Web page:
The federal government ran a deficit of nearly $69 billion over the first half its fiscal year, almost $130 billion less than the treasury pumped out during the same stretch one year earlier.
The Finance Department’s fiscal monitor says the budgetary deficit between April and September was $68.6 billion, down from the $198.1 billion recorded over the same months in 2020 when Covid-19 first struck.
The report Friday says the deficit now reflects current economic challenges caused by Covid-19, including ongoing public health restrictions.
Program spending, excluding net actuarial losses, between April and September was $225 billion, a decline of about $83.9 billion, or 27.2% drop, from the $308.9 billion in the same period one year earlier.
The decline largely reflects lower amounts paid in emergency benefits to individuals and businesses.
Year-over-year, emergency benefits to workers declined by 66.2%, or $26.4 billion, to almost $13.5 billion from almost $39.9 billion, while the wage subsidy declined by 61% to $17.2 billion from $44.1 billion between April and September.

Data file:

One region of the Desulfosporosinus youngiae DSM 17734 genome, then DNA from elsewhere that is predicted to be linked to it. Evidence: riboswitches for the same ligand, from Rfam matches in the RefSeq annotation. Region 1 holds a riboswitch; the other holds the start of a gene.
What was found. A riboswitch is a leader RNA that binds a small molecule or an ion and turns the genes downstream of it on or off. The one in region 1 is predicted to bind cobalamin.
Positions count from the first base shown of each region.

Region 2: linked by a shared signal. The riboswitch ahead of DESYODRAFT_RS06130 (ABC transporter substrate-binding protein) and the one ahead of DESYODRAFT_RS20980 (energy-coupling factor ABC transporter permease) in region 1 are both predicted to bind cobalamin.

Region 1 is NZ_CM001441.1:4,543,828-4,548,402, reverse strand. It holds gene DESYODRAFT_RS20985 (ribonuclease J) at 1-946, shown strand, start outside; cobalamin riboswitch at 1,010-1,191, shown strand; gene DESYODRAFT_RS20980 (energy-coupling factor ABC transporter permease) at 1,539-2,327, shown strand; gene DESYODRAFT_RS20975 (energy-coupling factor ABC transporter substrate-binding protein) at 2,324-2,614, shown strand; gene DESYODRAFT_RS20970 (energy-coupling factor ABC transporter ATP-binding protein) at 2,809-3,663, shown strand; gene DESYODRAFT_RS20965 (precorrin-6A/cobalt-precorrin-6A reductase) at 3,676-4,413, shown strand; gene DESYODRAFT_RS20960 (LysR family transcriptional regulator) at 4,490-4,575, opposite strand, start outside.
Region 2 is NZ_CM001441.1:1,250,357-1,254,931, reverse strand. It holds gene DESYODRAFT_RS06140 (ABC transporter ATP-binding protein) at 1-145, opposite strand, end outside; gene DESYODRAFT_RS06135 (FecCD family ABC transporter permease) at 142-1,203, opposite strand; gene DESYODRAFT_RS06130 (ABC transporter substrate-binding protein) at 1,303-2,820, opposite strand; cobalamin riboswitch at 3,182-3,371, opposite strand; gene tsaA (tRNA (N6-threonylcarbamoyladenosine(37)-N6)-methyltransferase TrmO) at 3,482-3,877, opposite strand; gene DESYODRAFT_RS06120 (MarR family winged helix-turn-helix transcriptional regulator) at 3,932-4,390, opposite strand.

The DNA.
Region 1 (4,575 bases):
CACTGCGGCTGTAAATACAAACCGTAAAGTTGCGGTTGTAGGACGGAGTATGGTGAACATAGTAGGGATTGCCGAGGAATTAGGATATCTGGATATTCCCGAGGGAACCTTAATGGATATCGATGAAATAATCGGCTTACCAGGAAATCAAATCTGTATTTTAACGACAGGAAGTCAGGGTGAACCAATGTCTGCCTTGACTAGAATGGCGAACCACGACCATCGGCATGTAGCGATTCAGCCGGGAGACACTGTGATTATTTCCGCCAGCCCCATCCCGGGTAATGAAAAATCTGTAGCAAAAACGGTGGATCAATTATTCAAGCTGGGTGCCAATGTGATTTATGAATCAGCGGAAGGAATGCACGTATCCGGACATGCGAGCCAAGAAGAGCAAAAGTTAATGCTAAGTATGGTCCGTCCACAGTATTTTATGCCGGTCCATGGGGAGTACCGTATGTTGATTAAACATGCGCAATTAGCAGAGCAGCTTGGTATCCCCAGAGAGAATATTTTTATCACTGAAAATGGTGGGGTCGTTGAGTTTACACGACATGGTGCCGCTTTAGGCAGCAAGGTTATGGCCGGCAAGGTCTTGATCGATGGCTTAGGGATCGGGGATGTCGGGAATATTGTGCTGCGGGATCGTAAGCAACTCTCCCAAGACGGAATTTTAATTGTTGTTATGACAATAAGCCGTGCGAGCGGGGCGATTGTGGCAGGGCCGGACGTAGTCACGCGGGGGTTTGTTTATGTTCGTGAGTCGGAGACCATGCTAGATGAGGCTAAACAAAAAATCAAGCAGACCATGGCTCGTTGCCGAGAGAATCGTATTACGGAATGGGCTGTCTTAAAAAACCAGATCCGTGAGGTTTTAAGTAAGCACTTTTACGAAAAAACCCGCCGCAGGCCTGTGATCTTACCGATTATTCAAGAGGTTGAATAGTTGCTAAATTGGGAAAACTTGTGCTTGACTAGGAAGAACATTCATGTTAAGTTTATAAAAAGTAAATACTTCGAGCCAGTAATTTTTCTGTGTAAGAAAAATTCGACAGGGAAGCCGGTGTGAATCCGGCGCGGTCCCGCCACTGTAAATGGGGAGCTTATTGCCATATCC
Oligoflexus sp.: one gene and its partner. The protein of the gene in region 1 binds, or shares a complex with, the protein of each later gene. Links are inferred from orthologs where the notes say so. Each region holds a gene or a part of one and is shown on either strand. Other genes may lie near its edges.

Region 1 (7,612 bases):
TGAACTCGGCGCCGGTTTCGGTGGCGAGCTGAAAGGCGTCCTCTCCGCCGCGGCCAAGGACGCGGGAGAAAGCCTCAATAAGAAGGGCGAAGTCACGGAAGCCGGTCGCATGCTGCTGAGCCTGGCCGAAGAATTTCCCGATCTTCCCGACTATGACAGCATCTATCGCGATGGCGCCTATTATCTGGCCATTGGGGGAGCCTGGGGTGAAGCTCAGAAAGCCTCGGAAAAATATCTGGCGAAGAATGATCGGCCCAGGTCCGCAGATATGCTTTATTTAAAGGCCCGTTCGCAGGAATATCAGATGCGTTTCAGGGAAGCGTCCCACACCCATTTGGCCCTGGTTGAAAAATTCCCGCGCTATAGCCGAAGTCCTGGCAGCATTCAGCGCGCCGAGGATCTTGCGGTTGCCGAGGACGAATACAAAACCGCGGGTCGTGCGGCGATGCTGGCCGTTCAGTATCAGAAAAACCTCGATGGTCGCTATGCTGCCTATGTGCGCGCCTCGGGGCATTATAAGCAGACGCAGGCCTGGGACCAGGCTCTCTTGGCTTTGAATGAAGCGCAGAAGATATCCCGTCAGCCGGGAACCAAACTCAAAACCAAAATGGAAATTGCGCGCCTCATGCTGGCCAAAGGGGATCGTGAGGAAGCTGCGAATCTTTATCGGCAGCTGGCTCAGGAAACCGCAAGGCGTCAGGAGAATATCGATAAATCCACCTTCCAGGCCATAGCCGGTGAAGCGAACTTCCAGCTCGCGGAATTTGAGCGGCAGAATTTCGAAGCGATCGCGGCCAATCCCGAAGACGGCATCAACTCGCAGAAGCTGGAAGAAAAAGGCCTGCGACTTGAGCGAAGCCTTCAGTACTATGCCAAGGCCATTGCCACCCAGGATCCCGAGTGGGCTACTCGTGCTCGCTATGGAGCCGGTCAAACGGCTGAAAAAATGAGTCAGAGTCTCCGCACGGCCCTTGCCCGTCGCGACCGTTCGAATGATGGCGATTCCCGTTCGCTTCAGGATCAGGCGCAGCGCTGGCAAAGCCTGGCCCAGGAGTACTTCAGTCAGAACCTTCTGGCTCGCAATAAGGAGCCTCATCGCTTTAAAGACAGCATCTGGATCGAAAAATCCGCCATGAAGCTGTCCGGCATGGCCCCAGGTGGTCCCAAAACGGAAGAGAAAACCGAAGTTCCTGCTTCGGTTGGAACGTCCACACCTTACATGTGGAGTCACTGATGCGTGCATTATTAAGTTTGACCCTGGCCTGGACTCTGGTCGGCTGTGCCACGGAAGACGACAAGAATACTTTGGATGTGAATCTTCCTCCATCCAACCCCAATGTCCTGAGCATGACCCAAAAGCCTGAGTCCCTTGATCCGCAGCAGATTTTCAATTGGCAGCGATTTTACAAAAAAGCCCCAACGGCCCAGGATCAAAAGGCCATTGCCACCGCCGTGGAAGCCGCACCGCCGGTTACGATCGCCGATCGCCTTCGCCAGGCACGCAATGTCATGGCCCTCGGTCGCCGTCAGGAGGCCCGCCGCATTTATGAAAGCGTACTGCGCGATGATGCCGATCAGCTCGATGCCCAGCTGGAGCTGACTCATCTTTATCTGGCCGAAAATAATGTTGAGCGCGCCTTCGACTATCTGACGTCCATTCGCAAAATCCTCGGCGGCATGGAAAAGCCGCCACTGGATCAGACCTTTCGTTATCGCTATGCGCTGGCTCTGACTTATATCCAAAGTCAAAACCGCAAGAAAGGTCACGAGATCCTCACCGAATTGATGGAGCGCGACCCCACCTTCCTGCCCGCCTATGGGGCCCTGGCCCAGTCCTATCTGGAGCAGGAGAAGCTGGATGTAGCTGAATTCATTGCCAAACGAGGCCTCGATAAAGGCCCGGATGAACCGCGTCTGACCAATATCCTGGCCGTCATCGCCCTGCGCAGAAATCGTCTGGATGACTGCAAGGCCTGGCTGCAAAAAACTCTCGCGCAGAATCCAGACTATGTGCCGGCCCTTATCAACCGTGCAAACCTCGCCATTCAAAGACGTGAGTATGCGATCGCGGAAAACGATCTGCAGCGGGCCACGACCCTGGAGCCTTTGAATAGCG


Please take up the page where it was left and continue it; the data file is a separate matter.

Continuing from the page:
The Finance Department says the decline of $26.9 billion for the wage subsidy program reflects drops in the number of eligible workers and the average subsidy per employee.
Revenue between April and September reached over $175.8 billion, which was a $47-billion, or 36.5%, increase from the $128.8 billion in the same period of the previous fiscal year, driven primarily by higher tax revenues.
Public debt charges were almost $11.7 billion, up $1.3 million or 12.5% from the almost $10.4 billion recorded between April and September of 2020, which largely reflects higher consumer price index adjustments on real return bonds.